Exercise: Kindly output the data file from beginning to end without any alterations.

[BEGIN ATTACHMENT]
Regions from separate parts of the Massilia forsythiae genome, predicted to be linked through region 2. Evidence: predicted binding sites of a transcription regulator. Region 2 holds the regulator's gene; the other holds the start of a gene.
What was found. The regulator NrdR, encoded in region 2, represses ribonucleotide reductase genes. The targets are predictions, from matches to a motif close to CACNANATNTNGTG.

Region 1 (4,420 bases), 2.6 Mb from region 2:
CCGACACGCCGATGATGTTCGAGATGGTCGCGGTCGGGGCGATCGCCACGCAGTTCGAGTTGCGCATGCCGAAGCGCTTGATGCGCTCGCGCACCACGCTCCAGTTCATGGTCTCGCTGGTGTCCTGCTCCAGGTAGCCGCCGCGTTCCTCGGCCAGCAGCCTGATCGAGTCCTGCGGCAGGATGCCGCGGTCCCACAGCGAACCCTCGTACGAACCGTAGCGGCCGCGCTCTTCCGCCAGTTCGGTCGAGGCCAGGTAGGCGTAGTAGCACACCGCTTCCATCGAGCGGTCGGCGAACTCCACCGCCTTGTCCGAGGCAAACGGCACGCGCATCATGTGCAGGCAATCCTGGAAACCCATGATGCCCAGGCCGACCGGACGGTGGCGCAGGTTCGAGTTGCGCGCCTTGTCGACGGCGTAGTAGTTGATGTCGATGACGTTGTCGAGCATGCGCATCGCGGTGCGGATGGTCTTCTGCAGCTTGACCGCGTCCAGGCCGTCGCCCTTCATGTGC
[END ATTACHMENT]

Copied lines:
Regions from separate parts of the Massilia forsythiae genome, predicted to be linked through region 2. Evidence: predicted binding sites of a transcription regulator. Region 2 holds the regulator's gene; the other holds the start of a gene.
What was found. The regulator NrdR, encoded in region 2, represses ribonucleotide reductase genes. The targets are predictions, from matches to a motif close to CACNANATNTNGTG.

Region 1 (4,420 bases), 2.6 Mb from region 2:
CCGACACGCCGATGATGTTCGAGATGGTCGCGGTCGGGGCGATCGCCACGCAGTTCGAGTTGCGCATGCCGAAGCGCTTGATGCGCTCGCGCACCACGCTCCAGTTCATGGTCTCGCTGGTGTCCTGCTCCAGGTAGCCGCCGCGTTCCTCGGCCAGCAGCCTGATCGAGTCCTGCGGCAGGATGCCGCGGTCCCACAGCGAACCCTCGTACGAACCGTAGCGGCCGCGCTCTTCCGCCAGTTCGGTCGAGGCCAGGTAGGCGTAGTAGCACACCGCTTCCATCGAGCGGTCGGCGAACTCCACCGCCTTGTCCGAGGCAAACGGCACGCGCATCATGTGCAGGCAATCCTGGAAACCCATGATGCCCAGGCCGACCGGACGGTGGCGCAGGTTCGAGTTGCGCGCCTTGTCGACGGCGTAGTAGTTGATGTCGATGACGTTGTCGAGCATGCGCATCGCGGTGCGGATGGTCTTCTGCAGCTTGACCGCGTCCAGGCCGTCGCCCTTCATGTGC